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Browsing Fr. Joel Hastings

BASICS OF CATHOLICISM: 32. HOW TO MAKE A GOOD CONFESSION: PART 2: TIPS FOR MAKING A GOOD CONFESSION

In this installment, all that has been shown as essential to receiving the sacrament of penance will be applied in some practical tips of what to do and what not to do in going to confession.

We have considered how there are three essential acts of the person going to confession (that is, the penitent): 1 - to express contrition or sorrow for their sins with the intent to avoid sin in the future; 2 - to confess their sins in kind and number; and 3 - to make satisfaction or “do the assigned penance” as a means of making an act to repay the harm done by sinning (even though we could never fully repay by our own effort).  These actions are most effective when the person has prepared to receive the sacrament by making an examination of their conscience, enabling them to make a complete or “integral” confession without leaving any sins intentionally unconfessed.  Aware of these acts in making a good confession, here then are some practical tips for making a good confession:

As you begin your confession, state the length of time that has passed since your last confession and tell the priest your “state in life.”  Stating the timeframe within which your confessed sins have been committed and your state in life (such as, “I am married;” or “I am single,” etc.) enables the priest to more effectively counsel you and assign a fitting penance. 

Confess your own sins (not those of another).

State your sins clearly in “kind” and “number;” that is, say what the sin committed is and to the best of your memory how many times you did it – for example: “I disobeyed my parents five times.”

Confess your sins – not the stories of your sins.  Sometimes (maybe out of being nervous) penitents will spend time explaining “why” they committed the sin.  Such explanation is almost always not necessary nor helpful for the grace of forgiveness.  If the priest needs more detail (for the sake of discerning the seriousness of the offense), he will ask for clarification.  Priests do not ask “why did you do that?” as if to look for excuses or to cause shame. There is really no reason to try to explain the situation (as to do so usually only serves to rationalize it or try to reduce severity of sins by finding excuses for them – none of which is needed for forgiveness).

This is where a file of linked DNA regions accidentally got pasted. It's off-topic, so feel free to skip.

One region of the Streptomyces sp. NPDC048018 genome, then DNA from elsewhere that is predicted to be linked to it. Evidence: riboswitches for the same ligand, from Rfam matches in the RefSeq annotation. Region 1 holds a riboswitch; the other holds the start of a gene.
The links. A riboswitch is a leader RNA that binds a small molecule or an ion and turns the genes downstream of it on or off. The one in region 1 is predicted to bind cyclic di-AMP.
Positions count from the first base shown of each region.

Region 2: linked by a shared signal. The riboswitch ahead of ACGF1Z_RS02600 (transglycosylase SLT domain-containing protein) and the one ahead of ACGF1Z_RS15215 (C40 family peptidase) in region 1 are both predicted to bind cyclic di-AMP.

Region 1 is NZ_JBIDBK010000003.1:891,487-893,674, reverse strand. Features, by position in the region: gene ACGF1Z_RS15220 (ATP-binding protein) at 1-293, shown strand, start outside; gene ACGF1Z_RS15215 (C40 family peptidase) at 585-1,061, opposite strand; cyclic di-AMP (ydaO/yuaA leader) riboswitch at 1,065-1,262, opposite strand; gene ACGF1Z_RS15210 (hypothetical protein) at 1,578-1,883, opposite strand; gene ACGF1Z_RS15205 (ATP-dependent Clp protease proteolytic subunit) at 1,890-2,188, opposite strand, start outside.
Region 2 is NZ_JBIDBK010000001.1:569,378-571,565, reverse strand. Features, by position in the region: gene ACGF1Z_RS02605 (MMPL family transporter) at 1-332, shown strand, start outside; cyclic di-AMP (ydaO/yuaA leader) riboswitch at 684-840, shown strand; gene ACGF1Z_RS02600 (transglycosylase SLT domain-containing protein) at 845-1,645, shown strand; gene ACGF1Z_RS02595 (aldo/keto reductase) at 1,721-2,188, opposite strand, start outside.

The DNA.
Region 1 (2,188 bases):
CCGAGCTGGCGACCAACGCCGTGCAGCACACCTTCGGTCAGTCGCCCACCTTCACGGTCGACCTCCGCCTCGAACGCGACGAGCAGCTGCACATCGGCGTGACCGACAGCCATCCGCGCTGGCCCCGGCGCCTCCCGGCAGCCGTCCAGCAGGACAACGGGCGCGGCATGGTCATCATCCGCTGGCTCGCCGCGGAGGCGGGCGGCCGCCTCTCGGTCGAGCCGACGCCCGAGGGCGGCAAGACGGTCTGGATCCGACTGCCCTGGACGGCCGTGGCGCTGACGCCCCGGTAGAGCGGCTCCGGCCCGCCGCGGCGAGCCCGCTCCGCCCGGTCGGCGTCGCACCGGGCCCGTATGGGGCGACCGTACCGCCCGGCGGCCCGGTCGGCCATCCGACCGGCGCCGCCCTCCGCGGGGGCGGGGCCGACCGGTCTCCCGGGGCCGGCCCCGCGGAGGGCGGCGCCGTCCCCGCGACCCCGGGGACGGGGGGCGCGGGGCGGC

End your confession by saying: “For these sins and all others that I do not remember, I am sorry,” as a manner of bringing a clear end to your confession of sin.

Don’t be afraid to ask the priest questions, especially if:

you are unsure of whether or not an act you committed was sinful;

you don’t understand his counsel; and particularly in assigning you a penance, you don’t clearly hear him or you don’t understand what he has assigned for you to do as penance.

Memorize an Act of Contrition.  There are several acceptable versions, and having one memorized can help you to internalize its meaning.  This way, when you are asked to pray it, you can do so fully and meaningfully.

Finally, seek to complete your penance immediately or soon after confession – especially while still in the church, so as to complete your satisfaction and thus to complete the third of the three acts necessary to receive the sacrament.

In conclusion, remember that this sacrament is primarily for receiving God’s forgiveness of our sins.  It is meant to be both a moment of encounter with God’s infinite mercy and of freedom from sin.  Through this sacrament we are truly drawn closer to Christ who loves us and desires to show us mercy.  Never fear this beautiful sacrament!

 

 

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